Introduction

Guillain-Barre syndrome describes an immune mediated demyelination of the peripheral nervous system often triggered by an infection (classically Campylobacter jejuni)

Epidemiology

  • Incidence: 2.00 cases per 100,000 person-years
  • Peak incidence: 20-30 years
  • Sex ratio: more common in males 1.5:1
Condition Relative
incidence
Guillain-Barre syndrome1
Chronic inflammatory demyelinating polyneuropathy0.80
Transverse myelitis0.25
<1 1-5 6+ 16+ 30+ 40+ 50+ 60+ 70+ 80+

Pathophysiology

Pathogenesis
  • cross reaction of antibodies with gangliosides in the peripheral nervous system
  • correlation between anti-ganglioside antibody (e.g. anti-GM1) and clinical features has been demonstrated
  • anti-GM1 antibodies in 25% of patients

Clinical features

The characteristic features of Guillain-Barre syndrome is progressive weakness of all four limbs. The weakness is classically ascending i.e. the lower extremities are affected first, however it tends to affect proximal muscles earlier than the distal ones. Sensory symptoms tend to be mild (e.g. distal paraesthesia) with very few sensory signs. Some patients experience back pain in the initial stages of the illness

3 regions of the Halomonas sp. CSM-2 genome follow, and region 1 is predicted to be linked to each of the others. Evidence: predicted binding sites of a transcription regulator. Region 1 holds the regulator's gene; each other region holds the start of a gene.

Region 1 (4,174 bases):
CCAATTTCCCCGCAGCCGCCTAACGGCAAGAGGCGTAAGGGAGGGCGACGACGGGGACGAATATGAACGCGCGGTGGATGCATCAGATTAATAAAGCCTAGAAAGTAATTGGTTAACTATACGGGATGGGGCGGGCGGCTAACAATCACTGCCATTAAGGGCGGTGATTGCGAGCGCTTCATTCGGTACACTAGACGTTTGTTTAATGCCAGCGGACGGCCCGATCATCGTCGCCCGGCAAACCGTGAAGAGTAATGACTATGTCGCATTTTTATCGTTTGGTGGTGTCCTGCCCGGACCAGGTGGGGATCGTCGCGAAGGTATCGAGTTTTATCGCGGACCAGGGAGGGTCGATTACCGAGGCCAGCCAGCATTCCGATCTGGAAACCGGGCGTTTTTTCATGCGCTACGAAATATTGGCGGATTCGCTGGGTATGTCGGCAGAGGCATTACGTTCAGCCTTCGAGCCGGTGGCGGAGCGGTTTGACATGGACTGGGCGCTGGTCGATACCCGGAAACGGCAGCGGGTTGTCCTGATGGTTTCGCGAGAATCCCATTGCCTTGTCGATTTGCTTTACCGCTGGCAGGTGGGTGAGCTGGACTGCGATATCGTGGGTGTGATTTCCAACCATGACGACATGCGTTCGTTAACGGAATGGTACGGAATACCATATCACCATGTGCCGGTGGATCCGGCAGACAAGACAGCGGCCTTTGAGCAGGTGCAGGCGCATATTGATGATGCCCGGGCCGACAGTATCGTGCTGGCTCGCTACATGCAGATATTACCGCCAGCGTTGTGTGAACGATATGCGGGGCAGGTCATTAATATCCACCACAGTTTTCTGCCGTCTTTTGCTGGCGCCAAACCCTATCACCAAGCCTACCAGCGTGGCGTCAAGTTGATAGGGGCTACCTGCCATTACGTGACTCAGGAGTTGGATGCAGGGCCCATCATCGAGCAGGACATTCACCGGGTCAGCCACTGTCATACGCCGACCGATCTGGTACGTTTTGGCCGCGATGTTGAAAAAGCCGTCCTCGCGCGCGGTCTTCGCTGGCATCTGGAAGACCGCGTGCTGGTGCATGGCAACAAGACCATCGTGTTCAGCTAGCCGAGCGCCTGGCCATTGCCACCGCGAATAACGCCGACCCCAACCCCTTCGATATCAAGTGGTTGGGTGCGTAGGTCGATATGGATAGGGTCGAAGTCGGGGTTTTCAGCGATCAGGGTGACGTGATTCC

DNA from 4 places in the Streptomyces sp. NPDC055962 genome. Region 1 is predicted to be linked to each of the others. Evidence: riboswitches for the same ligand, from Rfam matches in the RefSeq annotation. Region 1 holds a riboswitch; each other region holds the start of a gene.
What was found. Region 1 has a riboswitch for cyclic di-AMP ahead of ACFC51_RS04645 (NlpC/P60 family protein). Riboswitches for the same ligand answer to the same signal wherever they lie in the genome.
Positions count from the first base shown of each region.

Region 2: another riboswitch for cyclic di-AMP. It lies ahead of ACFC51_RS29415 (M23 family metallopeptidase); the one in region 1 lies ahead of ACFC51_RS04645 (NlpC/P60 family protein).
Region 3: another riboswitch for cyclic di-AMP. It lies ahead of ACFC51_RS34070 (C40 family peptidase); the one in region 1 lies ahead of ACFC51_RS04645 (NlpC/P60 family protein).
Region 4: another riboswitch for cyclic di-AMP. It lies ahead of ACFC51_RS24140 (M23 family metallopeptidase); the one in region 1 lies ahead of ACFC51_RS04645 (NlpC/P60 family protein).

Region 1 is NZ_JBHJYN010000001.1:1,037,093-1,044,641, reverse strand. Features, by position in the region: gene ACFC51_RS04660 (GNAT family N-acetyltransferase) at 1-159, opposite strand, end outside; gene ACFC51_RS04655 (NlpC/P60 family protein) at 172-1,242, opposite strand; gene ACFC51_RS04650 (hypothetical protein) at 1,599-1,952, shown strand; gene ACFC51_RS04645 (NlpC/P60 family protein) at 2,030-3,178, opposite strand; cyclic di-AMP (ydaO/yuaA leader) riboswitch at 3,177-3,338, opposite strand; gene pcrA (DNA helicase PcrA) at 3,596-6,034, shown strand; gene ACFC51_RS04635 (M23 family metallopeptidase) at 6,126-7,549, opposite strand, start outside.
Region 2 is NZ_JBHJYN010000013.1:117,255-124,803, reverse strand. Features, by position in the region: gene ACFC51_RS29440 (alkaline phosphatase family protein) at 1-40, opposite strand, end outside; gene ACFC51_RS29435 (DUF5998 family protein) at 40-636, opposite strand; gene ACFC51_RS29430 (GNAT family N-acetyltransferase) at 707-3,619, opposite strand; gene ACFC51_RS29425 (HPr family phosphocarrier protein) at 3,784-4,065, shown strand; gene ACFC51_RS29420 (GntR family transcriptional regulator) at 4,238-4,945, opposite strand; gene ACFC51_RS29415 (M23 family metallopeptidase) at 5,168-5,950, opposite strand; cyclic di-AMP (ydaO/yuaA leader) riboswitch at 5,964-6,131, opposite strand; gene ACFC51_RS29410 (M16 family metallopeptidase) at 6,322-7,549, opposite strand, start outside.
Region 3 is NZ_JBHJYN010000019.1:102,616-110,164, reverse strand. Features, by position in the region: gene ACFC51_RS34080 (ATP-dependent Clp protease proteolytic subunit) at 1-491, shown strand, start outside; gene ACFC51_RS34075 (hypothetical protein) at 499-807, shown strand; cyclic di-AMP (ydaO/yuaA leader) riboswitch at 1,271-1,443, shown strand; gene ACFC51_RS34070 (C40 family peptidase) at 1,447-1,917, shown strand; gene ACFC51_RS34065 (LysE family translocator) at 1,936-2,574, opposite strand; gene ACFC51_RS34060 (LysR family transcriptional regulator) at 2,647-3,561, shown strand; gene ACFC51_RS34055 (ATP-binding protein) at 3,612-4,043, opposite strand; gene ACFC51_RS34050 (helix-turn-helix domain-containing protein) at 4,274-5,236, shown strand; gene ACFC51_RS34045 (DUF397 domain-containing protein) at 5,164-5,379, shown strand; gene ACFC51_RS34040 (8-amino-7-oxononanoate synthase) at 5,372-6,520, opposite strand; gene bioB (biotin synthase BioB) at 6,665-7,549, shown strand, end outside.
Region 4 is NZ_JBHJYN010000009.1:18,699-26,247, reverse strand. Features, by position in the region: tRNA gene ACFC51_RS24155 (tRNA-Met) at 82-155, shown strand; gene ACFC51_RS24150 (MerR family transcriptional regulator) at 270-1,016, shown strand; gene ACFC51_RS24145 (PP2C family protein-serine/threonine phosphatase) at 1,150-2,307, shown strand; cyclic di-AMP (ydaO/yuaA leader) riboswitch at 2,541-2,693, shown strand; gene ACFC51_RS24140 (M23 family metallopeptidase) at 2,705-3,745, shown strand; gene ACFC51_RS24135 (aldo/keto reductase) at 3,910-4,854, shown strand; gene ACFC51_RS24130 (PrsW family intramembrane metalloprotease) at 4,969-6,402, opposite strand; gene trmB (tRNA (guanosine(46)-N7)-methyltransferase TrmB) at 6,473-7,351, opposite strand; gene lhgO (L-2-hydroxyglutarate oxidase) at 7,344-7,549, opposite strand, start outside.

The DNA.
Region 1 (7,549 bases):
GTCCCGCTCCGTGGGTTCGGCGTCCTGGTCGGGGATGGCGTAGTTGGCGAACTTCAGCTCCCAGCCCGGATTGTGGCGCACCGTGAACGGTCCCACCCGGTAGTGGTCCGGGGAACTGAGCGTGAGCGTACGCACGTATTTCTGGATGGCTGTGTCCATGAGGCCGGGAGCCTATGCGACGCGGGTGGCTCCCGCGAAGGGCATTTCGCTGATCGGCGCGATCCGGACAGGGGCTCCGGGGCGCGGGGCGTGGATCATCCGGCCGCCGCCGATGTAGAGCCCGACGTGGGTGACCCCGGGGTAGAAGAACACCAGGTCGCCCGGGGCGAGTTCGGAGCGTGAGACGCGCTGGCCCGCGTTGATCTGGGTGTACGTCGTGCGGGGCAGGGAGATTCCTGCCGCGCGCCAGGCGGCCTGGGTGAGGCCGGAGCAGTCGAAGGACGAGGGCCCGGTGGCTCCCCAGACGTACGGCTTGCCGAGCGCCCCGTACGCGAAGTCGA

Other features
  • there may be a history of gastroenteritis
  • areflexia
  • cranial nerve involvement e.g. diplopia
  • autonomic involvement: e.g. urinary retention, diarrhoea

Less common findings
  • papilloedema: thought to be secondary to reduced CSF resorption

Investigations

Investigations
  • lumbar puncture
    • rise in protein with a normal white blood cell count (albuminocytologic dissociation) - found in 66%
  • nerve condution studies may be performed

Differential diagnosis

Miller Fisher syndrome
  • variant of Guillain-Barre syndrome
  • associated with ophthalmoplegia, areflexia and ataxia. The eye muscles are typically affected first
  • usually presents as a descending paralysis rather than ascending as seen in other forms of Guillain-Barre syndrome
  • anti-GQ1b antibodies are present in 90% of cases

Management

Management
  • plasma exchange
  • IV immunoglobulins (IVIG): as effective as plasma exchange. No benefit in combining both treatments. IVIG may be easier to administer and tends to have fewer side-effects
  • steroids and immunosuppressants have not been shown to be beneficial
  • FVC regularly to monitor respiratory function

Prognosis

Poor prognostic features
  • age > 40 years
  • poor upper extremity muscle strength
  • previous history of a diarrhoeal illness (specifically Campylobacter jejuni)
  • high anti-GM1 antibody titre
  • need for ventilatory support

There is currently contradictory evidence as to whether a gradual or rapid onset of GBS is associated with a poor outcome

Prognosis
  • severe motor problems persist in about 15%
  • around 5% die